Clydesdale wheelset Q&A
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  1. #1
    Have any Grey Poupon????
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    Clydesdale wheelset Q&A

    ive been riding for several years now but recently got a Giant TCR Advanced all stock.
    i currently weight roughly 260lbs and im not sure how much i like these Stock 16/24 spoke count wheels.
    I used to have a Carbon litespeed with Zipp 404s and rode the hell out of it and i was still probably around 225 then.
    I'd like to get some semi deep 35mm+ wheels that are proven pretty sturdy?
    I always run Conti GP4000s in 25mm.

    Whats a lower priced wheelset with a semi deep dish wheel for a big boy?!!
    Don't bother just to be better than your contemporaries or predecessors. Try to be better than yourself- William Faulkner


    Road: 2019 Giant TCR Advanced
    MTB: 2019 Giant Fathom

  2. #2
    RoadBikeReview Member
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    Quote Originally Posted by jeeper006 View Post
    ive been riding for several years now but recently got a Giant TCR Advanced all stock.
    i currently weight roughly 260lbs and im not sure how much i like these Stock 16/24 spoke count wheels.
    I used to have a Carbon litespeed with Zipp 404s and rode the hell out of it and i was still probably around 225 then.
    I'd like to get some semi deep 35mm+ wheels that are proven pretty sturdy?
    I always run Conti GP4000s in 25mm.

    Whats a lower priced wheelset with a semi deep dish wheel for a big boy?!!
    I responded in beginners forum, but let me suggest for a big guy, 36 x 3 cross spoked aluminum rims custom built on a pair of nice cup and cone hubs, will be the best, hands down. These are usually cheap, under $500, nothing tricky, just solid, stiff, responsive wheels that can carry lots of weight.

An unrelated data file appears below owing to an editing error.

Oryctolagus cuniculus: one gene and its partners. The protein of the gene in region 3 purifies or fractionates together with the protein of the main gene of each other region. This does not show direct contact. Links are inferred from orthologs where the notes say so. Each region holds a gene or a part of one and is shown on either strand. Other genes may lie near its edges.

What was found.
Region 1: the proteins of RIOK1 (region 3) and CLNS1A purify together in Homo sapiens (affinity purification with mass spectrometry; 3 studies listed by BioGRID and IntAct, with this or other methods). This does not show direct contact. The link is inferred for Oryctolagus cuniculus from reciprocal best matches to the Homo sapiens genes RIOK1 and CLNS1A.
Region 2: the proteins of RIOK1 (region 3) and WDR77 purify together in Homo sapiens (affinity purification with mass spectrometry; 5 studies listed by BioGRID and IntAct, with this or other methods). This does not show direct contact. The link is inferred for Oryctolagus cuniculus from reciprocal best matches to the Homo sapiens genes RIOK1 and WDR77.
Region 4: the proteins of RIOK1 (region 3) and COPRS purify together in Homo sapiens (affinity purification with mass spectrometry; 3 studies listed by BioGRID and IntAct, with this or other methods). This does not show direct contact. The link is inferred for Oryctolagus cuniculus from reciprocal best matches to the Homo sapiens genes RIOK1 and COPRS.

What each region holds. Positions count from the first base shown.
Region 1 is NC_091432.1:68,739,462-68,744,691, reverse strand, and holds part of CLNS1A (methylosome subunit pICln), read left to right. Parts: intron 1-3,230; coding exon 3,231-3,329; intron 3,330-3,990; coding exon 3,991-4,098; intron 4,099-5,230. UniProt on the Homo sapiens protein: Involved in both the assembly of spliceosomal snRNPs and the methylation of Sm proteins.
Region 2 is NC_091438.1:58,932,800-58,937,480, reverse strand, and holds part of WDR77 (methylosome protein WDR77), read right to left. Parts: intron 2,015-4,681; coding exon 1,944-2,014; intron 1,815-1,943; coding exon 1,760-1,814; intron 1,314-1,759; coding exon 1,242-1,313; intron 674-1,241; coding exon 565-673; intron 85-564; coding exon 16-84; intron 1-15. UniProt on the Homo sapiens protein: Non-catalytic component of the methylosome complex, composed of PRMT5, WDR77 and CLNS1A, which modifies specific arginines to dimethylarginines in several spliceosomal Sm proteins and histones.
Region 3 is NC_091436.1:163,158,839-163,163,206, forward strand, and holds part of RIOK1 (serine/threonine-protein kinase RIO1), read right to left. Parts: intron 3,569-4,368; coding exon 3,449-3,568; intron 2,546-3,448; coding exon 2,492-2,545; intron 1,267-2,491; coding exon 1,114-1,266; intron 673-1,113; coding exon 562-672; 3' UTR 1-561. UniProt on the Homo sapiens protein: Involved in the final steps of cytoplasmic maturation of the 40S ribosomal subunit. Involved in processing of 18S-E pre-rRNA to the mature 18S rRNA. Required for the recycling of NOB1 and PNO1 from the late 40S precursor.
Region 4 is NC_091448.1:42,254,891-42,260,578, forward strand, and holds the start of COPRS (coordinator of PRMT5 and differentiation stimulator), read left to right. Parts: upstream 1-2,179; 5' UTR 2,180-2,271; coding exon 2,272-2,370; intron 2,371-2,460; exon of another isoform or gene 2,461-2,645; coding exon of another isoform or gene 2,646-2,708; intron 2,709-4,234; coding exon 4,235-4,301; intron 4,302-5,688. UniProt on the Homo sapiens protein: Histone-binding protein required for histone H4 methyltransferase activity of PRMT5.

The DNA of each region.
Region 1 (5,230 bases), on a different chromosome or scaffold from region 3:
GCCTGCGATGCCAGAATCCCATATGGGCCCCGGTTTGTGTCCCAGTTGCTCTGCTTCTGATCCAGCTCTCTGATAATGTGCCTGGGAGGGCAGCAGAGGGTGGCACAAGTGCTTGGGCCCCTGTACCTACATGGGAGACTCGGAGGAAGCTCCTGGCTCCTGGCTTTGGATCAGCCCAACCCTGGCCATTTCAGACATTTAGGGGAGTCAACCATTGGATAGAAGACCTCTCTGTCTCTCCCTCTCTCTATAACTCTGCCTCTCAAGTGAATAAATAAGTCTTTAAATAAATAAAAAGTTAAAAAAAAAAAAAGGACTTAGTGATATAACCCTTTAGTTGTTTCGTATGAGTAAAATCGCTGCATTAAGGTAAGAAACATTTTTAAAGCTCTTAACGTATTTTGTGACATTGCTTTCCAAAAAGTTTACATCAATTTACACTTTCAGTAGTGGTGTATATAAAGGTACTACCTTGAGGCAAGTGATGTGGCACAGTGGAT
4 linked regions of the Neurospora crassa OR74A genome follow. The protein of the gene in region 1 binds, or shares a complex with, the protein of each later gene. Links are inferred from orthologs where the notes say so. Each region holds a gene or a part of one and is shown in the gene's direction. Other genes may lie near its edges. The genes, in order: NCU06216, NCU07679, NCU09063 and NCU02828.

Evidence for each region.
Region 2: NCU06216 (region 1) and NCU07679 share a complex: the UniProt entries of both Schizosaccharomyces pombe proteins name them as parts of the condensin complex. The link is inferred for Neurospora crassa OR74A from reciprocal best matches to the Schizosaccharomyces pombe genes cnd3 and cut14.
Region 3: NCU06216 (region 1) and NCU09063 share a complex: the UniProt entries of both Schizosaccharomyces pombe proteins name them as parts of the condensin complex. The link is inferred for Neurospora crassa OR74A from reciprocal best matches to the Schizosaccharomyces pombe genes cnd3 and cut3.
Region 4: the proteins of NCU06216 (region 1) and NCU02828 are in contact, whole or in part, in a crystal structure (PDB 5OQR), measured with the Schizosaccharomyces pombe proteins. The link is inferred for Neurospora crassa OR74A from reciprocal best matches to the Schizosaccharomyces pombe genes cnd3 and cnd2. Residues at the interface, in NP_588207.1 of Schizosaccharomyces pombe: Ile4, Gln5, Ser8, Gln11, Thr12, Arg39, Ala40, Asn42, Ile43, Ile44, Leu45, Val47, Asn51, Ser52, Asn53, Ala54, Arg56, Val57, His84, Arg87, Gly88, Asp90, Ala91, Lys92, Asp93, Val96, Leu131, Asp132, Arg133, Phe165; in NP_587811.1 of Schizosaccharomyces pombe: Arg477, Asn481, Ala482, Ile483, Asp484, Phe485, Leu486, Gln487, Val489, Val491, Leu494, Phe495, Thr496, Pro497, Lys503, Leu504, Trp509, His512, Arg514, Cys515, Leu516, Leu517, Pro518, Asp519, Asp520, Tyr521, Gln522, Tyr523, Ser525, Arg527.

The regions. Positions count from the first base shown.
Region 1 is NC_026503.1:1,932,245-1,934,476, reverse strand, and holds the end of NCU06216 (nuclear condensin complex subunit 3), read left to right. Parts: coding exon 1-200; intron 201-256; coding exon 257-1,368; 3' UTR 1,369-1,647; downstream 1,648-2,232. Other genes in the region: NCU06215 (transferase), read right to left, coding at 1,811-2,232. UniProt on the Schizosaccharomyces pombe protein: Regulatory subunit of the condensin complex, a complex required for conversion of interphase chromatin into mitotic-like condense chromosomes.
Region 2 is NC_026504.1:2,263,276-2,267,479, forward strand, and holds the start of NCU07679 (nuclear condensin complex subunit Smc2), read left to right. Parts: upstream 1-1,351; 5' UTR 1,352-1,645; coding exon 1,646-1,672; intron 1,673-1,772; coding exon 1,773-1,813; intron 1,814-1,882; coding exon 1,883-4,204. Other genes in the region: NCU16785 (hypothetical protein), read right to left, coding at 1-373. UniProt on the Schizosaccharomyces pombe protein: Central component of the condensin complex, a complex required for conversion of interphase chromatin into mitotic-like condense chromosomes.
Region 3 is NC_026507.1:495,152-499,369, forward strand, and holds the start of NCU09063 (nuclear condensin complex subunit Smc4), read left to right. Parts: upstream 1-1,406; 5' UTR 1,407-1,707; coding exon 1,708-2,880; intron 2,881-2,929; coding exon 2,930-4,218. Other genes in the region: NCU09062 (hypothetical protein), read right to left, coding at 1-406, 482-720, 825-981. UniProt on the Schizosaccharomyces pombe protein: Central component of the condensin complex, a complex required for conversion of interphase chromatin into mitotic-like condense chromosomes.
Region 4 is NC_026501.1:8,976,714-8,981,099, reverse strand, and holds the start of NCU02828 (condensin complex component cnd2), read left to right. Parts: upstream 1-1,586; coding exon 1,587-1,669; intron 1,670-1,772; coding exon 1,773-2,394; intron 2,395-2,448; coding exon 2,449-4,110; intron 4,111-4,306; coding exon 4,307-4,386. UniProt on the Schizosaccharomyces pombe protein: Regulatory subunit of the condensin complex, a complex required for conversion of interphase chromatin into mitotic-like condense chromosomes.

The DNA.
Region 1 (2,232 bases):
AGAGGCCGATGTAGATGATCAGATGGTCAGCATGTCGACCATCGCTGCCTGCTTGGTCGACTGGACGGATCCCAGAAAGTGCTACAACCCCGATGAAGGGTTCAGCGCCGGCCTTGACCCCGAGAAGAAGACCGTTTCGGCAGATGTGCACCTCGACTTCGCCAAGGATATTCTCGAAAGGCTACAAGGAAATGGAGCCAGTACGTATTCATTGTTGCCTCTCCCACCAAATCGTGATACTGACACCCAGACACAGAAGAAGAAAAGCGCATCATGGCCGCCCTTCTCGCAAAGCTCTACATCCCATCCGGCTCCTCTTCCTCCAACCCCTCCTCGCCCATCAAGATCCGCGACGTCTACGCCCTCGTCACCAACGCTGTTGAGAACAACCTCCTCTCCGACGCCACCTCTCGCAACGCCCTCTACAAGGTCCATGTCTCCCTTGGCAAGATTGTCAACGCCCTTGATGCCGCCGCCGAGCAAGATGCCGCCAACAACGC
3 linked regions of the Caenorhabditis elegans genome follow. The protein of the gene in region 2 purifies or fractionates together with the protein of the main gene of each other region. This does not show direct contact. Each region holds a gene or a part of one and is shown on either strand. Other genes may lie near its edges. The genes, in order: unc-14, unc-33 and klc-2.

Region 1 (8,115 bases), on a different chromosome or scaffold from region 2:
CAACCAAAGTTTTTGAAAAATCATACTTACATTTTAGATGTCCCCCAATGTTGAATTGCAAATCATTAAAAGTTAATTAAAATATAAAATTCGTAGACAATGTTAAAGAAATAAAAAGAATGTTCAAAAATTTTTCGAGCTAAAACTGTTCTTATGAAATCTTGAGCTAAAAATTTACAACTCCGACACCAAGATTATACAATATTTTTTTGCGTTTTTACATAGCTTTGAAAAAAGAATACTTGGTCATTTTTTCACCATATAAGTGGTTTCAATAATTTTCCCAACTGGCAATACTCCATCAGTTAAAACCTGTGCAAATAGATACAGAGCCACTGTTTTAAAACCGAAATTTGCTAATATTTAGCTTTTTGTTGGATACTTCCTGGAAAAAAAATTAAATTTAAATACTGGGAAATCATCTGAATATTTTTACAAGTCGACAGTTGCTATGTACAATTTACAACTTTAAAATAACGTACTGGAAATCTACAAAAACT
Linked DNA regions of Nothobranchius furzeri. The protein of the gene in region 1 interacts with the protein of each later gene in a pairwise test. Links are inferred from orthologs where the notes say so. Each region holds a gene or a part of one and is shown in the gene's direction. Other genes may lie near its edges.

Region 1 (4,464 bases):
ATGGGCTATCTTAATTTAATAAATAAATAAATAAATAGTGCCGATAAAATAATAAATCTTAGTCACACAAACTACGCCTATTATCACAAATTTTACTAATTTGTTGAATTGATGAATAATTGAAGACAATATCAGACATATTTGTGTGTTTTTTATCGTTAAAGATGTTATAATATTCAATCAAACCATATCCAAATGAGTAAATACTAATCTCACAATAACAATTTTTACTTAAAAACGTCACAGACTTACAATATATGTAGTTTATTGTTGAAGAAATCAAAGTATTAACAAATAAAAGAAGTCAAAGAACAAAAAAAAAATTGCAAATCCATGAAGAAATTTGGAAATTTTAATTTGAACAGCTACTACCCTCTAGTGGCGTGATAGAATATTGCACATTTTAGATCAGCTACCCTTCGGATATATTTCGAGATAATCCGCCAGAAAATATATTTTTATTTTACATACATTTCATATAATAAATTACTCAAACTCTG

There are many rim choices, generally aimed at cyclocross, gravel riding, loaded touring, 29er mountainbiking. "Box section" rims with spoke eyelets are also bullet proof. The 36 spokes hold things together, so the rim can be box shaped and very stiff climbing and such.

    Custom wheels will come out of the box hand trued. Tensioned to a middle C, they've lasted forever for me, +/- 160#, on two bikes with 75,000 miles on each. I've replaced the rims on each pair of hubs once, due to wear from braking, getting away with using the original stainless steel spokes. Strength, agility, more than compensate for a slight weight handicap. Once rolling, there's not that much difference.

    Go up to 28 mm tires, also. They'll give a more comfortable ride and you'll never notice the difference from 25s unless you're stuck in too high a gear going up a climb.

  3. #3
    changingleaf
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    A Boyd Altamont 30mm alloy rim with DT Swiss 350 hubs and a steel freehub to handle the torque of your size. Or if you want a carbon rim Alto Cycling C40 (40mm) rim is a good choice.

  4. #4
    What the what???
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    H Plus Son Archetype rims
    DT Swiss Champion 14 ga. stainless steel spokes
    DT Swiss Brass nipples
    Shimano 105 hubs

    Go 32/32 at a minimum. Personally I'd go 36/36 or 36/32 would be okay as well. A bombproof combo for not a lot of money. I've used prowheelbuilder.com a few times with great results. Their website lets you play with building custom wheel combinations to see what you like and what options are out there.
    The Law of Headwinds states: If the ride out is easy you better leave something in the tank for the turn...

  5. #5
    Banned Sock Puppet
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    The most important item with a rider your size is the more spokes the better. 32 minimum, preferably 36. Spoke gauge is less important than number of spokes. Remember, the fewer spokes you have, the more load on each spoke, not to mention the more your wheel will flex and possibly cause brake rub during climbs. I am 170lbs. and build all my own wheels with at least 32 spokes on the rear wheel.

    The next most important item is to get a robust rim. DT Swiss R460, H+ Son Archetype and HED Belgium series (from least to most expensive) are all good choices depending on your budget. Aero rims are of minimal value for a guy your size. Avoid Mavic.

    You may want to go with wider tires too if your bike frame can fit them.
    "With bicycles in particular, you need to separate between what's merely true and what's important."-- DCGriz, RBR.

    “Statistics are like bikinis. What they reveal is suggestive, but what they conceal is vital.” -- Aaron Levenstein



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